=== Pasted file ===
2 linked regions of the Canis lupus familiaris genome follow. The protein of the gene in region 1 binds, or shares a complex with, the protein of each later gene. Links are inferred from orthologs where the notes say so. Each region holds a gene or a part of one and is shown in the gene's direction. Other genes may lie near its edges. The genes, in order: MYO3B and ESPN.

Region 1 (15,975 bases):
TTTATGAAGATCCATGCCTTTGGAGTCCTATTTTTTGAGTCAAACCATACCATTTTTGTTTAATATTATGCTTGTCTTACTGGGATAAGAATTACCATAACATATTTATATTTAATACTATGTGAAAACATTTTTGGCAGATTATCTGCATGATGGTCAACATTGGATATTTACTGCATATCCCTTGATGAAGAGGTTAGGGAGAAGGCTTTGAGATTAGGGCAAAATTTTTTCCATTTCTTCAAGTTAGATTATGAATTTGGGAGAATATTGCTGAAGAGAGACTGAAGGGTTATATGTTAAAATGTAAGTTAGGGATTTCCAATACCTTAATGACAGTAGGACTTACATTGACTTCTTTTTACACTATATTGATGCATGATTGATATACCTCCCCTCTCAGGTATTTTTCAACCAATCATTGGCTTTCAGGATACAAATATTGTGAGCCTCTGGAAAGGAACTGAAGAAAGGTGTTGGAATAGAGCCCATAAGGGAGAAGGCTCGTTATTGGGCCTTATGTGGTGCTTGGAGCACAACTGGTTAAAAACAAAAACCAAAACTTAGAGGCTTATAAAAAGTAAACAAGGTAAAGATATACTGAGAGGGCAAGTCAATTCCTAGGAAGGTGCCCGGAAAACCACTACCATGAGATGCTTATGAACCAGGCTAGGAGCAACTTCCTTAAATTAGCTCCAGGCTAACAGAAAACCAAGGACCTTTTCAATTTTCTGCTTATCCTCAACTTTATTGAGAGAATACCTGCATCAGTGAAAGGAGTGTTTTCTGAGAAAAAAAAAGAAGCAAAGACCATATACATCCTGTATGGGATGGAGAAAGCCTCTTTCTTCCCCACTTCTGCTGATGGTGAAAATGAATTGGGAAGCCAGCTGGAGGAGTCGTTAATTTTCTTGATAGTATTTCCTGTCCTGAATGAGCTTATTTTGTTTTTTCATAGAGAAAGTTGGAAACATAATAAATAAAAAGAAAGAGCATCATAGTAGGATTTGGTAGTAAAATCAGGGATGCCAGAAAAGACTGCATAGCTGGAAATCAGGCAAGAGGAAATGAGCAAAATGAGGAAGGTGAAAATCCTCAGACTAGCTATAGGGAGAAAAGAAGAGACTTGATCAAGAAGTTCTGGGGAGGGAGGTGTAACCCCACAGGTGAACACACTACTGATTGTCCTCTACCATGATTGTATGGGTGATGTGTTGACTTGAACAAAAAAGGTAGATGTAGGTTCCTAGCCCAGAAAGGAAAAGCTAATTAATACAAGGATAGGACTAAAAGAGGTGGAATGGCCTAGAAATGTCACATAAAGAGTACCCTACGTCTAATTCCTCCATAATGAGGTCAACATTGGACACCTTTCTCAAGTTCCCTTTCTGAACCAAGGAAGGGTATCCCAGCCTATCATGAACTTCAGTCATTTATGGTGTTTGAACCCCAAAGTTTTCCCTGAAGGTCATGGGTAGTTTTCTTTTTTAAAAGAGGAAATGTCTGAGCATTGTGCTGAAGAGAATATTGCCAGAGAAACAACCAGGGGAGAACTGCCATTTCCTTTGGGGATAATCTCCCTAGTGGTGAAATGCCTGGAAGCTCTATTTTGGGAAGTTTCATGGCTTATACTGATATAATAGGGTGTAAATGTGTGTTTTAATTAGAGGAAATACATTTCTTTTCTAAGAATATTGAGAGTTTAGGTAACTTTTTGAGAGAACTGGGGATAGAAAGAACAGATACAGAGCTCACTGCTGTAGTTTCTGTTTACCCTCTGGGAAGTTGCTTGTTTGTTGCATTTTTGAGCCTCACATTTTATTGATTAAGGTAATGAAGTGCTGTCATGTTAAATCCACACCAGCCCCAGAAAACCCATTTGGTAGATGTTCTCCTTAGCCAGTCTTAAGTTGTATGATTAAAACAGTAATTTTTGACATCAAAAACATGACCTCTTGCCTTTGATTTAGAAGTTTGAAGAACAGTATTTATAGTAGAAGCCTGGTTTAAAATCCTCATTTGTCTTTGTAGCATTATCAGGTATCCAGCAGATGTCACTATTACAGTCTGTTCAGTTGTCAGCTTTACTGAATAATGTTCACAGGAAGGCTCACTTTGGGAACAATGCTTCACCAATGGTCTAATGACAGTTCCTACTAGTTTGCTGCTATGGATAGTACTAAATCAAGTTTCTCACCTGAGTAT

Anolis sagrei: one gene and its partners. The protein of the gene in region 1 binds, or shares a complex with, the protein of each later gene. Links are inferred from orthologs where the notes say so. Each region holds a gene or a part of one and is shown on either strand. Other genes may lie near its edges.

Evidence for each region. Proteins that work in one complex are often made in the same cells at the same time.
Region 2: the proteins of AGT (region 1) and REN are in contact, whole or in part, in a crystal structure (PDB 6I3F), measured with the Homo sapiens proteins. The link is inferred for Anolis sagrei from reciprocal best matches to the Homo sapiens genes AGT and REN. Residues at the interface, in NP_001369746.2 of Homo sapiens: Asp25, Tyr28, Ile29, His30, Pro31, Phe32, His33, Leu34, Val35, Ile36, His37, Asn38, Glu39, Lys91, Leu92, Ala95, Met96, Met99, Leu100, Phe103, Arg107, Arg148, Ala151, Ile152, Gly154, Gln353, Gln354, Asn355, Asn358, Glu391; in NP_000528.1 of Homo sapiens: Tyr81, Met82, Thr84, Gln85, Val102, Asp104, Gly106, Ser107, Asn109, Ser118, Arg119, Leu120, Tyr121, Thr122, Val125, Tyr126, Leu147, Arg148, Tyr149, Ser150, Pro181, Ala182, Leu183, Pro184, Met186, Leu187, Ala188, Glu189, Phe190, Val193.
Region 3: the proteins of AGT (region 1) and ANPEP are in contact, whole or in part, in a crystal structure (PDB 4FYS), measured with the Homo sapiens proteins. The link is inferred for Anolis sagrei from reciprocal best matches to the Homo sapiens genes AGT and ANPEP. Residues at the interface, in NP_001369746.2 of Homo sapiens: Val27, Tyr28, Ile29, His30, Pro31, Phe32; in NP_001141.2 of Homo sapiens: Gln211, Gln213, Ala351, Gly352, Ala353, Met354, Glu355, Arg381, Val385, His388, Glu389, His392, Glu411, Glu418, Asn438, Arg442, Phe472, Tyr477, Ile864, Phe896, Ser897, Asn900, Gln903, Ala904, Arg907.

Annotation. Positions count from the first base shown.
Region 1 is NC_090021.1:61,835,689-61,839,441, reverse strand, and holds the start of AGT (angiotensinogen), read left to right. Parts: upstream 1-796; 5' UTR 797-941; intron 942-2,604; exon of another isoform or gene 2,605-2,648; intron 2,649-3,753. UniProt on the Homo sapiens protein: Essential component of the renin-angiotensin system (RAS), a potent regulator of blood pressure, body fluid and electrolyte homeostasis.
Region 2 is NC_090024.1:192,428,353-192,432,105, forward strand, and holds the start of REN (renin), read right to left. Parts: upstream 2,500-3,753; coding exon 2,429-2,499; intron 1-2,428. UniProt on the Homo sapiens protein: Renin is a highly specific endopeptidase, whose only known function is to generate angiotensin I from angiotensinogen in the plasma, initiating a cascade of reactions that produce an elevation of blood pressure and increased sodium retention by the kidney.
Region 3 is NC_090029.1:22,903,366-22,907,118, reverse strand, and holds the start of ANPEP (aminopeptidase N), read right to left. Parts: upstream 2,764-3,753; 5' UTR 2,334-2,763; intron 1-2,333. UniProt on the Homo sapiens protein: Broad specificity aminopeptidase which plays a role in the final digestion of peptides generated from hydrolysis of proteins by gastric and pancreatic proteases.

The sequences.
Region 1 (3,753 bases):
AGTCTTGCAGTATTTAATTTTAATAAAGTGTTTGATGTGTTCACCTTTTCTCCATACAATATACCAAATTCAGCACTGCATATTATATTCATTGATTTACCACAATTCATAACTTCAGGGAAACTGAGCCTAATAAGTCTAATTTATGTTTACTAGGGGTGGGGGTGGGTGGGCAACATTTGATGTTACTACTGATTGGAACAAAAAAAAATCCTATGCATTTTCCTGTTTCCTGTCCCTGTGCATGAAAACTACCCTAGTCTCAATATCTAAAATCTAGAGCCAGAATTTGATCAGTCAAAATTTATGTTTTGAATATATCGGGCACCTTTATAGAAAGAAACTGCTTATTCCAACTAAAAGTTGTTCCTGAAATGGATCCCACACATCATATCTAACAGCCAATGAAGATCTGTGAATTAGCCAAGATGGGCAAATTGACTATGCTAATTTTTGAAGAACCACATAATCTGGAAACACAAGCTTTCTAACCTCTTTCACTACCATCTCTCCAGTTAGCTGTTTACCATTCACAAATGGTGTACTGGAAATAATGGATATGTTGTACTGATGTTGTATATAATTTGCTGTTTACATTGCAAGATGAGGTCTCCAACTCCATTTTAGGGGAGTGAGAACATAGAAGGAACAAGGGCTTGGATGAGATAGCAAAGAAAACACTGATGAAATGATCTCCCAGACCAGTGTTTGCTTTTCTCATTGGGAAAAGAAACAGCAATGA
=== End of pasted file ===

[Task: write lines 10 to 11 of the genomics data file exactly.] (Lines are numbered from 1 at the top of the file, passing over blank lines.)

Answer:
Region 2 is NC_090024.1:192,428,353-192,432,105, forward strand, and holds the start of REN (renin), read right to left. Parts: upstream 2,500-3,753; coding exon 2,429-2,499; intron 1-2,428. UniProt on the Homo sapiens protein: Renin is a highly specific endopeptidase, whose only known function is to generate angiotensin I from angiotensinogen in the plasma, initiating a cascade of reactions that produce an elevation of blood pressure and increased sodium retention by the kidney.
Region 3 is NC_090029.1:22,903,366-22,907,118, reverse strand, and holds the start of ANPEP (aminopeptidase N), read right to left. Parts: upstream 2,764-3,753; 5' UTR 2,334-2,763; intron 1-2,333. UniProt on the Homo sapiens protein: Broad specificity aminopeptidase which plays a role in the final digestion of peptides generated from hydrolysis of proteins by gastric and pancreatic proteases.